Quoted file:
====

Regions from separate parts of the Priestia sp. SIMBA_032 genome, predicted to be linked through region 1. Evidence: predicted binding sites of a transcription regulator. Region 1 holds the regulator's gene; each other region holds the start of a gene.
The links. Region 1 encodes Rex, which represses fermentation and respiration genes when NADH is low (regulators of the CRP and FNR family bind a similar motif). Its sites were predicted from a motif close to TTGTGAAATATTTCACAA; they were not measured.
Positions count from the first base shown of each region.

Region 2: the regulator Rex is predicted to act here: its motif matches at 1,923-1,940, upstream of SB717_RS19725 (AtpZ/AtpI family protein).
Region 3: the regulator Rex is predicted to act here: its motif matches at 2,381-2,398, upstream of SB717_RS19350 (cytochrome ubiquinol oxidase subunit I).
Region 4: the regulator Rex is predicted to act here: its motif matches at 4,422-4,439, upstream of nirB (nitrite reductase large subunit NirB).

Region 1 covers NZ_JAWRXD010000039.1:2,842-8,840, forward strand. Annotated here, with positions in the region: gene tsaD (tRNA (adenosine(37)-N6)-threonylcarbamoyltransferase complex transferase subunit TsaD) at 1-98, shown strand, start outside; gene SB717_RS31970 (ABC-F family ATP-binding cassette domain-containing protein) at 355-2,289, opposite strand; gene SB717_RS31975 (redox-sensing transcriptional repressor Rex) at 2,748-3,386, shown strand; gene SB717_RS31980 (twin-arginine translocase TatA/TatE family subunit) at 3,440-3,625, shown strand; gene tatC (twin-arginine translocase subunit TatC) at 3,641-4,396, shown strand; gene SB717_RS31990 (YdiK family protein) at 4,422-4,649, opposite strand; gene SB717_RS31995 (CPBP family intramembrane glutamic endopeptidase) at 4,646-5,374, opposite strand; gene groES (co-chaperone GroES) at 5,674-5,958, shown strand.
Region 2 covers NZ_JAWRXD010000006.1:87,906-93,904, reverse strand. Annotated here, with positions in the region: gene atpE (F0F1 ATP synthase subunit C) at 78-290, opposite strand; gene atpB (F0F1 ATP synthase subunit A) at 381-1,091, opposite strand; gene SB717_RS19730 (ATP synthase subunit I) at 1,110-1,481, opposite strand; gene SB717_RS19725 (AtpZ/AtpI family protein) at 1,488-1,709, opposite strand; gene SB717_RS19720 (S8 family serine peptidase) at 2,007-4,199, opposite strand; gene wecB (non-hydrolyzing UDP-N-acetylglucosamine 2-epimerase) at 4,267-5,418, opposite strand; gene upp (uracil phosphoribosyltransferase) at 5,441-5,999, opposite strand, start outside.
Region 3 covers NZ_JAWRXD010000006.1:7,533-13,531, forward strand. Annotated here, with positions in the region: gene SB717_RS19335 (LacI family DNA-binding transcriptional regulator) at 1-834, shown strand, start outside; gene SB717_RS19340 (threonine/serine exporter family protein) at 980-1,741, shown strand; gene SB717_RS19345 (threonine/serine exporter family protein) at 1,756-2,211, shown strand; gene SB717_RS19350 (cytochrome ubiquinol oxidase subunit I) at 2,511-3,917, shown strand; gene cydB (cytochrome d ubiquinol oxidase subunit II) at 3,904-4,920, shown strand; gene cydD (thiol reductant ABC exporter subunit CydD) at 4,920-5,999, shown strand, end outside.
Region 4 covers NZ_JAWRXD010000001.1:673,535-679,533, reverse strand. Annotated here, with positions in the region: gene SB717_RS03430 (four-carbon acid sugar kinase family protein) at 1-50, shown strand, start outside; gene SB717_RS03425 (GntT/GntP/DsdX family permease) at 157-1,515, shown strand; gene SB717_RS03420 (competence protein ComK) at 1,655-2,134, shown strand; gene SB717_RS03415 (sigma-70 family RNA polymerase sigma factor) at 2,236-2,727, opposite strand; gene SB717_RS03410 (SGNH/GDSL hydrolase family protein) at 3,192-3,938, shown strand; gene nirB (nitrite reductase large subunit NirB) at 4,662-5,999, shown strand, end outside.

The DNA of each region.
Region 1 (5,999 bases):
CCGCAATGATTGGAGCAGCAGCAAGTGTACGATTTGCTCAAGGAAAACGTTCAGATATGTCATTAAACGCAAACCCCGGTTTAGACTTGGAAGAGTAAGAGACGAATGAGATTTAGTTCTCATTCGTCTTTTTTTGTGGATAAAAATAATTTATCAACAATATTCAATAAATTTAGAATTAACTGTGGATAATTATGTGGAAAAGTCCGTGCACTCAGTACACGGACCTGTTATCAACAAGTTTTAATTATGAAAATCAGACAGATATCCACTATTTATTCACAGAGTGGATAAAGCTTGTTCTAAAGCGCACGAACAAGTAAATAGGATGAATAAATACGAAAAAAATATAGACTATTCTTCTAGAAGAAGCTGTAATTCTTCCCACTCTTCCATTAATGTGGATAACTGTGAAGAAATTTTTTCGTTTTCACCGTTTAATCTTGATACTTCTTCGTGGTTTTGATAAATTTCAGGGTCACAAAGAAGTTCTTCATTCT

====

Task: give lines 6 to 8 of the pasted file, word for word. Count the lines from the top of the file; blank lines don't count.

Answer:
Region 4: the regulator Rex is predicted to act here: its motif matches at 4,422-4,439, upstream of nirB (nitrite reductase large subunit NirB).

Region 1 covers NZ_JAWRXD010000039.1:2,842-8,840, forward strand. Annotated here, with positions in the region: gene tsaD (tRNA (adenosine(37)-N6)-threonylcarbamoyltransferase complex transferase subunit TsaD) at 1-98, shown strand, start outside; gene SB717_RS31970 (ABC-F family ATP-binding cassette domain-containing protein) at 355-2,289, opposite strand; gene SB717_RS31975 (redox-sensing transcriptional repressor Rex) at 2,748-3,386, shown strand; gene SB717_RS31980 (twin-arginine translocase TatA/TatE family subunit) at 3,440-3,625, shown strand; gene tatC (twin-arginine translocase subunit TatC) at 3,641-4,396, shown strand; gene SB717_RS31990 (YdiK family protein) at 4,422-4,649, opposite strand; gene SB717_RS31995 (CPBP family intramembrane glutamic endopeptidase) at 4,646-5,374, opposite strand; gene groES (co-chaperone GroES) at 5,674-5,958, shown strand.
Region 2 covers NZ_JAWRXD010000006.1:87,906-93,904, reverse strand. Annotated here, with positions in the region: gene atpE (F0F1 ATP synthase subunit C) at 78-290, opposite strand; gene atpB (F0F1 ATP synthase subunit A) at 381-1,091, opposite strand; gene SB717_RS19730 (ATP synthase subunit I) at 1,110-1,481, opposite strand; gene SB717_RS19725 (AtpZ/AtpI family protein) at 1,488-1,709, opposite strand; gene SB717_RS19720 (S8 family serine peptidase) at 2,007-4,199, opposite strand; gene wecB (non-hydrolyzing UDP-N-acetylglucosamine 2-epimerase) at 4,267-5,418, opposite strand; gene upp (uracil phosphoribosyltransferase) at 5,441-5,999, opposite strand, start outside.